In each laboratory, quality control of the molecular typing practices and computer-assisted analysis was included as described in the standardized methods (14). The DNA fingerprint patterns of MDR TB strains received at the RIVM were submitted to the molecular database managed by the RIVM (MDRTBase) by using the Bionumerics software (Applied Maths), and the database manager performed a quality check. The IS6110 RFLP patterns newly added to the MDRTBase were then compared with all other patterns stored in this database. The MDR TB strains were classified as clustered (included in a European cluster) or “unique” (not included in a European cluster). In addition to specifying European cluster reports, the database manager also specified strains belonging to the Beijing genotype family of M. tuberculosis by compariing them with the 19 reference RFLP patterns of Beijing strains described by Kremer et al. (21).
Statistical Data Analysis
Factors associated with clustering or infection with a Beijing genotype strain were determined by the unadjusted and adjusted logistic regression model using SAS software (SAS Institute, Cary, NC, USA). The explanatory variables were demographic (sex, age, origin) and clinical (pulmonary vs. extrapulmonary TB, TB history) characteristics of MDR TB cases. XDR TB was studied as an explanatory variable for patients with drug susceptibility results meeting the definition of XDR TB (22) in both cluster and strain analyses. The proportion of clustering among Beijing strains was compared with the proportion of clustering among strains of other genotypes.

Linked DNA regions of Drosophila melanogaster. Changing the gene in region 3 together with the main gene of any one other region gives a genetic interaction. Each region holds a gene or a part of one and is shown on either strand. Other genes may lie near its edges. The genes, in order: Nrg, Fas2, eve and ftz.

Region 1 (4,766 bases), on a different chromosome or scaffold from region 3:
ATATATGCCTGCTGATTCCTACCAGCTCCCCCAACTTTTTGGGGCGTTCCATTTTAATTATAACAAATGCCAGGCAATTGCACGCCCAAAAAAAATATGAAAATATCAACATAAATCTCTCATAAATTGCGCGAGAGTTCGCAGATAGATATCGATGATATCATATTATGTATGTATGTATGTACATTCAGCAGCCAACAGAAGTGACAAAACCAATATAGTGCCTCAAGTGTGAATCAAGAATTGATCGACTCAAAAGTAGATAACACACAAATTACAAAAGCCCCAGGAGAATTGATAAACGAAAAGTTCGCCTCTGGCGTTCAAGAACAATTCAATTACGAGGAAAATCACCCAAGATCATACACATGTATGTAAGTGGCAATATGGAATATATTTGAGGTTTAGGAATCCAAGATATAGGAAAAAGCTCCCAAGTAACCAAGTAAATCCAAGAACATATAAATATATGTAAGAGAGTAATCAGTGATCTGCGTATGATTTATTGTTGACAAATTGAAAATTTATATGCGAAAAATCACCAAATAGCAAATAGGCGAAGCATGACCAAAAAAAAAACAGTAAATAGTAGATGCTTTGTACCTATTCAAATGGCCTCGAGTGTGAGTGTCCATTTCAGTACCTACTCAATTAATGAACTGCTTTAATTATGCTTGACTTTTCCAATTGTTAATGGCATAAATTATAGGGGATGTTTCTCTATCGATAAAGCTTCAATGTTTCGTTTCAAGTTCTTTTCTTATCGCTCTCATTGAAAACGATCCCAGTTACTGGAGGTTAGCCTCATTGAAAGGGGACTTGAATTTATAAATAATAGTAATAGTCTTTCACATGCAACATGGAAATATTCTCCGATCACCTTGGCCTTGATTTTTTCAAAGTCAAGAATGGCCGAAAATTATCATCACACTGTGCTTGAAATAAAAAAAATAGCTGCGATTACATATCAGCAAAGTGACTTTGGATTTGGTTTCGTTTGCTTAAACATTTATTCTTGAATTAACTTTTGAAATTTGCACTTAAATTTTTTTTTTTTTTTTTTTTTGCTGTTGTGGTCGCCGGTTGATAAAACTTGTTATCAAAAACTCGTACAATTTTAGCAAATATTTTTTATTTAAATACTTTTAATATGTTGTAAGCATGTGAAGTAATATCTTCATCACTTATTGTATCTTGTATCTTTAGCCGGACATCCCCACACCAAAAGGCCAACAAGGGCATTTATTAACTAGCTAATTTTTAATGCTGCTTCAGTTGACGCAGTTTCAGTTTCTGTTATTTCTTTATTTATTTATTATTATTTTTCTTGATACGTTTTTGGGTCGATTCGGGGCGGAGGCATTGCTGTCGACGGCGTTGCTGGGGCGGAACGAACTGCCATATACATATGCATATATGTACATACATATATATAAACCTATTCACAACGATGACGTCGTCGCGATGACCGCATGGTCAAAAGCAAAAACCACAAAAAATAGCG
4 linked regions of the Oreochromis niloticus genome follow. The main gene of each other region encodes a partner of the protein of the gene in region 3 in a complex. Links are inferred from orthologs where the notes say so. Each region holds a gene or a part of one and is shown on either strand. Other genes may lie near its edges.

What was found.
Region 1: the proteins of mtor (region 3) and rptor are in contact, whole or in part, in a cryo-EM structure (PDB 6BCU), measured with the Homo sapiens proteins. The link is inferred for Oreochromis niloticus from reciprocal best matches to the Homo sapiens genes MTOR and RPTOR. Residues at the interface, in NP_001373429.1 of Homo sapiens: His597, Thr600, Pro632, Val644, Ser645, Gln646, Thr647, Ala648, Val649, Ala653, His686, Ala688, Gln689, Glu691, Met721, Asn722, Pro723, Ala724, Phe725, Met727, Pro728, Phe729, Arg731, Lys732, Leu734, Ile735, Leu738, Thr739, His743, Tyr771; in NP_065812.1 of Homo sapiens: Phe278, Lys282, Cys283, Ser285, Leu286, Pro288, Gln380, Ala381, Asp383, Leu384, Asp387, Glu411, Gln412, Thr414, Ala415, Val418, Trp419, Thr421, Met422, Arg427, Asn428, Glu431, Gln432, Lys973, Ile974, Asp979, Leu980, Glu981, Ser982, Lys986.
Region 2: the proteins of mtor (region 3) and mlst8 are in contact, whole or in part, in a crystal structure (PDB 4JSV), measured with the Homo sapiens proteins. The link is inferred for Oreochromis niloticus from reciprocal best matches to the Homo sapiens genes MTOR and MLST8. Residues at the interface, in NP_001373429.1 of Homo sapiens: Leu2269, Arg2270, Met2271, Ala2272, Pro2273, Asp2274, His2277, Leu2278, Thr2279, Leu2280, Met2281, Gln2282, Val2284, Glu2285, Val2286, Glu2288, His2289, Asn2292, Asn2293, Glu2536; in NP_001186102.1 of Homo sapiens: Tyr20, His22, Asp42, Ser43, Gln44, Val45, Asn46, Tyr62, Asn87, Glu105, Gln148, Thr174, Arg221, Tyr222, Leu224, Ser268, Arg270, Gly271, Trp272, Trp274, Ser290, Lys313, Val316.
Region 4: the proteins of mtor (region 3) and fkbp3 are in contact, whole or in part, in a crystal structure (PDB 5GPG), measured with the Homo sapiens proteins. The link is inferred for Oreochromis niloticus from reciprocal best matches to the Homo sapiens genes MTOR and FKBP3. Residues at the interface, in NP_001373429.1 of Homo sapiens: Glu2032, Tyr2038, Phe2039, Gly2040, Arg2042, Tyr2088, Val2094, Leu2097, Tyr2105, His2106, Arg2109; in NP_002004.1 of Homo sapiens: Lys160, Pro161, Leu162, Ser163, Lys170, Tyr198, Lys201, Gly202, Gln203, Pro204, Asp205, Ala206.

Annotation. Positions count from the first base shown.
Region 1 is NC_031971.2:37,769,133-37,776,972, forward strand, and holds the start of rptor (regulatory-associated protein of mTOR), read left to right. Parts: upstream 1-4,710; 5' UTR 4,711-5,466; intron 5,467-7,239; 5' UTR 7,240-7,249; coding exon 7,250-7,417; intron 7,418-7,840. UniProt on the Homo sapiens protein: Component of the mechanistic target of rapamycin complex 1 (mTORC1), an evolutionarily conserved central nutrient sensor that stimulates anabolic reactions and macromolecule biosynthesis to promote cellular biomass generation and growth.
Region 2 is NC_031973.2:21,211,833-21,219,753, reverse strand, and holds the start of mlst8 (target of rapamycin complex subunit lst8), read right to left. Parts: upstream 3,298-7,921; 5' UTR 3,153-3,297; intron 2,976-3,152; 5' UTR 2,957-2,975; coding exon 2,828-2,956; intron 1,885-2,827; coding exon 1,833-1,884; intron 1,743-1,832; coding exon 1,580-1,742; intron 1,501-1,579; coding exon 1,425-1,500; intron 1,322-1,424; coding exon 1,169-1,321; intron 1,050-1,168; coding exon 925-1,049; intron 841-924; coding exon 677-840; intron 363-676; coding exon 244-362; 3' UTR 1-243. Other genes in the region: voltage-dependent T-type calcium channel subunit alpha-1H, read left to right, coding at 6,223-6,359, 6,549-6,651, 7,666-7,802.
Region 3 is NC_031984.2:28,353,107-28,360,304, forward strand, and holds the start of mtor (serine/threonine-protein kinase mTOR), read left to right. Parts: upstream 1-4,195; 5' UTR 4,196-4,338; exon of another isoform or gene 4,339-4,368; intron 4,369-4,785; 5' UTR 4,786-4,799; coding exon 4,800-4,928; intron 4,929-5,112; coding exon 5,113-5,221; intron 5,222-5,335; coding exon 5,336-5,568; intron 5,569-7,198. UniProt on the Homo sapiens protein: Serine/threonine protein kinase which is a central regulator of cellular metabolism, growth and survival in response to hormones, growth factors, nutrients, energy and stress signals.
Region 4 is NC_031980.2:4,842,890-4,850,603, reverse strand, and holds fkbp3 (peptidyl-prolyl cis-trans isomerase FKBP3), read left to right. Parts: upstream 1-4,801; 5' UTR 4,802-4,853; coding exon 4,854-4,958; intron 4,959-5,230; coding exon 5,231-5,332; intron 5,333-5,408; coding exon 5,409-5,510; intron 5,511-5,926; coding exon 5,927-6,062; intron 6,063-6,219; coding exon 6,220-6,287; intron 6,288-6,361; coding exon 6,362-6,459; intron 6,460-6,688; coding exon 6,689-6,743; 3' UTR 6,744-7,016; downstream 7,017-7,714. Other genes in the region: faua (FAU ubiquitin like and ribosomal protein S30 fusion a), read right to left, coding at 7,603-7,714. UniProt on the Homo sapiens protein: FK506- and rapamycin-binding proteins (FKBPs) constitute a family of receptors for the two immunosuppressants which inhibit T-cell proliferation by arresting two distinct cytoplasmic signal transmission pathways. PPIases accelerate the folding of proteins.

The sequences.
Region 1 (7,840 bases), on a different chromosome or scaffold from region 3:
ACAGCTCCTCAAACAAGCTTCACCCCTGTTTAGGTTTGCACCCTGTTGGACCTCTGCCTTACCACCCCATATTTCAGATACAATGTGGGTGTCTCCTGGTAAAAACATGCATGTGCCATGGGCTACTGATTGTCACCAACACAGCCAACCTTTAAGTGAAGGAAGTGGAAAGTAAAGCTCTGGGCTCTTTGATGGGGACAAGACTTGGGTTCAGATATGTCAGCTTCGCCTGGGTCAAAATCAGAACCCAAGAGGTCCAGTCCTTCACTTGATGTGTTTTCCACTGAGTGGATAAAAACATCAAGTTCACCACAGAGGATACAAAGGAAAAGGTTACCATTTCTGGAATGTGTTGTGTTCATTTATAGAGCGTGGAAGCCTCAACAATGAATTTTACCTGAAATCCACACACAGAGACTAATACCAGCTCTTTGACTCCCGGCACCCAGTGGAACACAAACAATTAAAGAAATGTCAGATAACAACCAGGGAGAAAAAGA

Because of the limited numbers per category, “unknown” categories were removed from all variables included in the model, as was the age category “<15 years” and the category “other” for the variable country of origin. Analyses, including clustering and the XDR variable, were performed in the univariate model only because of the variables’ strong association with origin in the Baltic states (χ2 97.1, p<0.001) and other countries of the FSU (χ2 20.5, p<0.001).
Country Participation, Number of MDR TB Cases Reported, and Clustering of MDR TB Cases